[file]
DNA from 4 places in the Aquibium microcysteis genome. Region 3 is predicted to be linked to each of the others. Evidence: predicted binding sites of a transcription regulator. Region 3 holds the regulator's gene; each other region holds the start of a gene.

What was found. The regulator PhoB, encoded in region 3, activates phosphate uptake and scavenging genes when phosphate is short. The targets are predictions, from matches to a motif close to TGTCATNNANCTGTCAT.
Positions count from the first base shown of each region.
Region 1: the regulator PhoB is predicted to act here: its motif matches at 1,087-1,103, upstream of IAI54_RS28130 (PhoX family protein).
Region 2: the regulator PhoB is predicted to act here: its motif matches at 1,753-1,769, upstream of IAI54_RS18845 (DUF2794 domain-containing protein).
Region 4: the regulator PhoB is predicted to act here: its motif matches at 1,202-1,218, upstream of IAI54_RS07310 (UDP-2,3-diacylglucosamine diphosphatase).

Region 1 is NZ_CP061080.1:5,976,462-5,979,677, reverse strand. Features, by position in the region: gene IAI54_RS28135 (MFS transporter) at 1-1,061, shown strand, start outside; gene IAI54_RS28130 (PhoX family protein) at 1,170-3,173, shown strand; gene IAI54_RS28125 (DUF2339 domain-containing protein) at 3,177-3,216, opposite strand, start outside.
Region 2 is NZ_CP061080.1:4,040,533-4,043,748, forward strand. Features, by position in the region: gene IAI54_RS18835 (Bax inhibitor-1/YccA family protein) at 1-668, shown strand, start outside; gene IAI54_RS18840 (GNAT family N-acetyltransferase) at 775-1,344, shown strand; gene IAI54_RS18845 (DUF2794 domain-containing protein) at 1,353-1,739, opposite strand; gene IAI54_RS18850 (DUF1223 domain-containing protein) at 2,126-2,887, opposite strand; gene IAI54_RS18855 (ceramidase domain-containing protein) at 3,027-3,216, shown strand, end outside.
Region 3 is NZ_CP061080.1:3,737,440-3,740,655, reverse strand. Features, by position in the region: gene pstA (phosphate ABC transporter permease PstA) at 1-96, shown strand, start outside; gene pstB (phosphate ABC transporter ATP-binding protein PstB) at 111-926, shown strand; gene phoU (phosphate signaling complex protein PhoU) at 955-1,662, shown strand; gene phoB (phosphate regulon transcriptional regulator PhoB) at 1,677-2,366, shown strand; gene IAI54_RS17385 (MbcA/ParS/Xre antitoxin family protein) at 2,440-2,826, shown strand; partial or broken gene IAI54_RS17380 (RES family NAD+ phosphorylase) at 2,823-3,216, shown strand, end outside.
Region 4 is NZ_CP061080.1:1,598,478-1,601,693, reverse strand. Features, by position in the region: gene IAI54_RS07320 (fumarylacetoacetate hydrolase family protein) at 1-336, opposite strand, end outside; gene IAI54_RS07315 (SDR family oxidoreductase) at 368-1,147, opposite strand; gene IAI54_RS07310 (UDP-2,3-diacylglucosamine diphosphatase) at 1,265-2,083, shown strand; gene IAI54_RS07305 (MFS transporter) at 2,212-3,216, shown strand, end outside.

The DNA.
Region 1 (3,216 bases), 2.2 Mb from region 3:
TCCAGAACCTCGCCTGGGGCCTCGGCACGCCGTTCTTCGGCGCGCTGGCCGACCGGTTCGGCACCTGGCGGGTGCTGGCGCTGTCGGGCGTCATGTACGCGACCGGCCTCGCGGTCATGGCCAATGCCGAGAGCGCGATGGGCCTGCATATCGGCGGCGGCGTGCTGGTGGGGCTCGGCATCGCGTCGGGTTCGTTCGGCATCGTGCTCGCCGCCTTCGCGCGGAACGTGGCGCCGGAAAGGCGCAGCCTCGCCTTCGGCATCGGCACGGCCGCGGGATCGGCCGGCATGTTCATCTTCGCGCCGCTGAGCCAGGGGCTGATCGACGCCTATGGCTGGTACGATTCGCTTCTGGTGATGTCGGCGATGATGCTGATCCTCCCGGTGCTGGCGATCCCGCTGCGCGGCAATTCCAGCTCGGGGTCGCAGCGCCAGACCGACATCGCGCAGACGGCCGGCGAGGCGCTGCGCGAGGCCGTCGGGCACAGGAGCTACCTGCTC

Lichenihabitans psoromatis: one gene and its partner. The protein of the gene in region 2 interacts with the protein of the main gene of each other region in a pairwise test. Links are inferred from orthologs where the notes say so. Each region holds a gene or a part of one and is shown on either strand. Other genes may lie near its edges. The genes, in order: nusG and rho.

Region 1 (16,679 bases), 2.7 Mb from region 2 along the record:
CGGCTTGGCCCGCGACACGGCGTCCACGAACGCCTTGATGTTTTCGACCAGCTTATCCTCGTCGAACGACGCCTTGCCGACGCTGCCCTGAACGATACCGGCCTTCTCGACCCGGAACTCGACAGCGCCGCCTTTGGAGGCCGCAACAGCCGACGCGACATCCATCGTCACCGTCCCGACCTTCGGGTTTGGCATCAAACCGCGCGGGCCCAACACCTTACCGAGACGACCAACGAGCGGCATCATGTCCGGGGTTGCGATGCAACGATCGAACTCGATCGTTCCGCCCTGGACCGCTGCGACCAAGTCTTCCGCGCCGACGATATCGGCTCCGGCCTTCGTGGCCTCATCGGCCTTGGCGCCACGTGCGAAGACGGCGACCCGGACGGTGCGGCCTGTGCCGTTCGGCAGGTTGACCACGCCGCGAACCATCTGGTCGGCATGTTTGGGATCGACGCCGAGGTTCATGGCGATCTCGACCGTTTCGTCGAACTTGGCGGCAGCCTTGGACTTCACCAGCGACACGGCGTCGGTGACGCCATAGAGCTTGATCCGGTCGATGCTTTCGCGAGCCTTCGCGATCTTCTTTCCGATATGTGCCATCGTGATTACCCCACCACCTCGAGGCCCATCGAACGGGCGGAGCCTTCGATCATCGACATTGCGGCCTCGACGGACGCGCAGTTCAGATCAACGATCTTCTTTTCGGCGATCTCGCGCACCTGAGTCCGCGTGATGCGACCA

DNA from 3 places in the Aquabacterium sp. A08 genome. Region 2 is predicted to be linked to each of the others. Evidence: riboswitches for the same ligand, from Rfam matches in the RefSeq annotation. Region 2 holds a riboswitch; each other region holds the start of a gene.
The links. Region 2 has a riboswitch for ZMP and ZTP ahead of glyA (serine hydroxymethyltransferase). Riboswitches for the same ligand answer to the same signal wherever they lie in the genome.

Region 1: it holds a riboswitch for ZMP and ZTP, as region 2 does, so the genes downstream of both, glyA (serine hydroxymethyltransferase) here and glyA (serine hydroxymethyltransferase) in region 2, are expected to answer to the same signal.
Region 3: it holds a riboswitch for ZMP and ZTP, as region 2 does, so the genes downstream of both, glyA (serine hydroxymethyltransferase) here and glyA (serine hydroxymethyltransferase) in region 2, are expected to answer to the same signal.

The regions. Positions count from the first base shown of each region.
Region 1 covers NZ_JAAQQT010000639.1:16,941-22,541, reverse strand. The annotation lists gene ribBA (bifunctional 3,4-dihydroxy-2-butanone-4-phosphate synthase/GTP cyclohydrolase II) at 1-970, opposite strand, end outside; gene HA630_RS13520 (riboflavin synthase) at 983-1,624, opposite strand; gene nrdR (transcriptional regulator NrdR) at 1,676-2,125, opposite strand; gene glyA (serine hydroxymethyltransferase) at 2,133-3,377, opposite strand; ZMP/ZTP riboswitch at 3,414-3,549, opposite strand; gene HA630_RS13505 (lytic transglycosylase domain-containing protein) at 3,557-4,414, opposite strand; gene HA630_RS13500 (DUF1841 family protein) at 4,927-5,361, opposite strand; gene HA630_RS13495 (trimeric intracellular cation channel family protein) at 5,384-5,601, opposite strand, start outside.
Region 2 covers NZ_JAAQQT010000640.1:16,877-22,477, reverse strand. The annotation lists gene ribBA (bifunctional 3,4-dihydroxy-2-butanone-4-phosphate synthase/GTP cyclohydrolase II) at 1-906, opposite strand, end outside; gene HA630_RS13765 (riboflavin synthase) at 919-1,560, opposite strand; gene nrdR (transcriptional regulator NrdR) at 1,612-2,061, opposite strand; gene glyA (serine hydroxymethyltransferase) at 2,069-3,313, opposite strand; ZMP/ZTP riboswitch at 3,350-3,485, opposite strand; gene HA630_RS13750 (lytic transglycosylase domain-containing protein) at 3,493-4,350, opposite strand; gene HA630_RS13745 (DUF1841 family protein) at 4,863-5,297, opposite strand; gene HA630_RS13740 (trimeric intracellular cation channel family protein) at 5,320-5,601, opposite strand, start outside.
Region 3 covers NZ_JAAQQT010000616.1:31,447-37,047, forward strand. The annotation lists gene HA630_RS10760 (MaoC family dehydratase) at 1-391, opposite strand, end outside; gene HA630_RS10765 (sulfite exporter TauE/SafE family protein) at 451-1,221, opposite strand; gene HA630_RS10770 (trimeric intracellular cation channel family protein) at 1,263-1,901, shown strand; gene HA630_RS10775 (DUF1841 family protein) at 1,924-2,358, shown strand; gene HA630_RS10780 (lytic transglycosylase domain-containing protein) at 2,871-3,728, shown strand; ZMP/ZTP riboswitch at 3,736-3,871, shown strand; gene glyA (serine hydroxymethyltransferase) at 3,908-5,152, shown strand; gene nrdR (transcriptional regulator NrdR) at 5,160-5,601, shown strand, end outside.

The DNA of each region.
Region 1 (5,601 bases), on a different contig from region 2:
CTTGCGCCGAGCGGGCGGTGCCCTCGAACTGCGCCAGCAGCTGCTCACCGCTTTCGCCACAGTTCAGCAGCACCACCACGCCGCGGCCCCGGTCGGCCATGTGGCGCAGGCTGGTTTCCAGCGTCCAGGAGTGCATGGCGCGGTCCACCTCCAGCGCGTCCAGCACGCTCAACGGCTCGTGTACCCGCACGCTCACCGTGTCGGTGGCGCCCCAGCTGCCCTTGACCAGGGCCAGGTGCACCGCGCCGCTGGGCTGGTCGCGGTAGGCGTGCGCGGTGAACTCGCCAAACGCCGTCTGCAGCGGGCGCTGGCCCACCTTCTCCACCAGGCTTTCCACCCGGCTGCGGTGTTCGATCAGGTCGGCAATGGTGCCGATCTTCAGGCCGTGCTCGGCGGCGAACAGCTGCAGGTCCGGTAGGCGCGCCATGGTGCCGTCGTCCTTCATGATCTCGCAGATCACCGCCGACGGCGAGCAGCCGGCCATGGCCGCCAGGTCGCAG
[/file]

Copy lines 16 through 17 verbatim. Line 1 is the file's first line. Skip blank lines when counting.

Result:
CGGCTTGGCCCGCGACACGGCGTCCACGAACGCCTTGATGTTTTCGACCAGCTTATCCTCGTCGAACGACGCCTTGCCGACGCTGCCCTGAACGATACCGGCCTTCTCGACCCGGAACTCGACAGCGCCGCCTTTGGAGGCCGCAACAGCCGACGCGACATCCATCGTCACCGTCCCGACCTTCGGGTTTGGCATCAAACCGCGCGGGCCCAACACCTTACCGAGACGACCAACGAGCGGCATCATGTCCGGGGTTGCGATGCAACGATCGAACTCGATCGTTCCGCCCTGGACCGCTGCGACCAAGTCTTCCGCGCCGACGATATCGGCTCCGGCCTTCGTGGCCTCATCGGCCTTGGCGCCACGTGCGAAGACGGCGACCCGGACGGTGCGGCCTGTGCCGTTCGGCAGGTTGACCACGCCGCGAACCATCTGGTCGGCATGTTTGGGATCGACGCCGAGGTTCATGGCGATCTCGACCGTTTCGTCGAACTTGGCGGCAGCCTTGGACTTCACCAGCGACACGGCGTCGGTGACGCCATAGAGCTTGATCCGGTCGATGCTTTCGCGAGCCTTCGCGATCTTCTTTCCGATATGTGCCATCGTGATTACCCCACCACCTCGAGGCCCATCGAACGGGCGGAGCCTTCGATCATCGACATTGCGGCCTCGACGGACGCGCAGTTCAGATCAACGATCTTCTTTTCGGCGATCTCGCGCACCTGAGTCCGCGTGATGCGACCA

DNA from 3 places in the Aquabacterium sp. A08 genome. Region 2 is predicted to be linked to each of the others. Evidence: riboswitches for the same ligand, from Rfam matches in the RefSeq annotation. Region 2 holds a riboswitch; each other region holds the start of a gene.